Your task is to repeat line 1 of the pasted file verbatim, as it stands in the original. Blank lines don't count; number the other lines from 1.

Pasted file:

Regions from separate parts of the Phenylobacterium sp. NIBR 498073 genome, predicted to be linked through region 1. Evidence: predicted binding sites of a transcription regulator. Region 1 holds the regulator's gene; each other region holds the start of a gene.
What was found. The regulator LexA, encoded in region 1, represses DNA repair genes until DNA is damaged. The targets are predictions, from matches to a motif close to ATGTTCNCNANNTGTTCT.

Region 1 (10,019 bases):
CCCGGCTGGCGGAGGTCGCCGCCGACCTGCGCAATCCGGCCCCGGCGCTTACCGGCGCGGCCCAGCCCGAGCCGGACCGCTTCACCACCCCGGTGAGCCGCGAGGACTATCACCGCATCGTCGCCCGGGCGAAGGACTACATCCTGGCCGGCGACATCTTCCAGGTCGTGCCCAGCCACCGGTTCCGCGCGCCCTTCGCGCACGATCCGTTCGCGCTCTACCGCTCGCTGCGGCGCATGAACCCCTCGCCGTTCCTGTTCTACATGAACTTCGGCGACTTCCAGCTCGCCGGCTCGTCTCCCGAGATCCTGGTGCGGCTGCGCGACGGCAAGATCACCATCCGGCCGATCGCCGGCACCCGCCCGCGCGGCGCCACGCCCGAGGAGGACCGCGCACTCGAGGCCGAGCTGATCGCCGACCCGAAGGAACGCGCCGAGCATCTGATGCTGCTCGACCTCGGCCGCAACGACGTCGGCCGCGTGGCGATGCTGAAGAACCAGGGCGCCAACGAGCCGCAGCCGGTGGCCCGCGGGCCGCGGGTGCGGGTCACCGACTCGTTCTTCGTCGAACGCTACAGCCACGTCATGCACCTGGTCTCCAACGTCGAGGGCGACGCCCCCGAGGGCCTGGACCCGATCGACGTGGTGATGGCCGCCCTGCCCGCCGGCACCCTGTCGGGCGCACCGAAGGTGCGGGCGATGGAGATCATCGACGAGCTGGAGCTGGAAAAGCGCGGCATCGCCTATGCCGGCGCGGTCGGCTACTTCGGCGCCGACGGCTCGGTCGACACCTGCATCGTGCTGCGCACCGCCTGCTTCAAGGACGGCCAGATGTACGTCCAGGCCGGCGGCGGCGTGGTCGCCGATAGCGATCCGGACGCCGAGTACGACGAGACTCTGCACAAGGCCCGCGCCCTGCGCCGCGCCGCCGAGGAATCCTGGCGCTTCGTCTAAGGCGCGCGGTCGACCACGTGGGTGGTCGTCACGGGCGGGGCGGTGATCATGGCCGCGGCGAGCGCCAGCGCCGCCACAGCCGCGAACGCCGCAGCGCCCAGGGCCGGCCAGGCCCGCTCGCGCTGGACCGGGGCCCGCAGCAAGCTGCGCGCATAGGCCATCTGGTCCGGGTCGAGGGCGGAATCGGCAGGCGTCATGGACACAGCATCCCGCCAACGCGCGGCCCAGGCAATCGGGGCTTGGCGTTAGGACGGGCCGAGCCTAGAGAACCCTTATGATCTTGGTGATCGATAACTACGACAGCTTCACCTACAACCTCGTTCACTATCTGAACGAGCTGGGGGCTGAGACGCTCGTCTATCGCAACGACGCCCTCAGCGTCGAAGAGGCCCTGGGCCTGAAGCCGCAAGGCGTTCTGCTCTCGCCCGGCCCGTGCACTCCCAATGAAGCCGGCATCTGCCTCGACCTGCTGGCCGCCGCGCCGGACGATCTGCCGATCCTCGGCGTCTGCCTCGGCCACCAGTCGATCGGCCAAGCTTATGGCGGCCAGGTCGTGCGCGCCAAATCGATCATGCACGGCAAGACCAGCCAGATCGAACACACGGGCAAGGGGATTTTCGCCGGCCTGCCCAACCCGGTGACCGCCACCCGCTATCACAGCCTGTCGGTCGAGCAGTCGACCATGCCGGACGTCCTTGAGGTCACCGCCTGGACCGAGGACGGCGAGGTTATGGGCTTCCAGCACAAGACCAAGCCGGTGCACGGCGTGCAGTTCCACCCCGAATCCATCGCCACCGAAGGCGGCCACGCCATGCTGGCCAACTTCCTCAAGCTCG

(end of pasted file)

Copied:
Regions from separate parts of the Phenylobacterium sp. NIBR 498073 genome, predicted to be linked through region 1. Evidence: predicted binding sites of a transcription regulator. Region 1 holds the regulator's gene; each other region holds the start of a gene.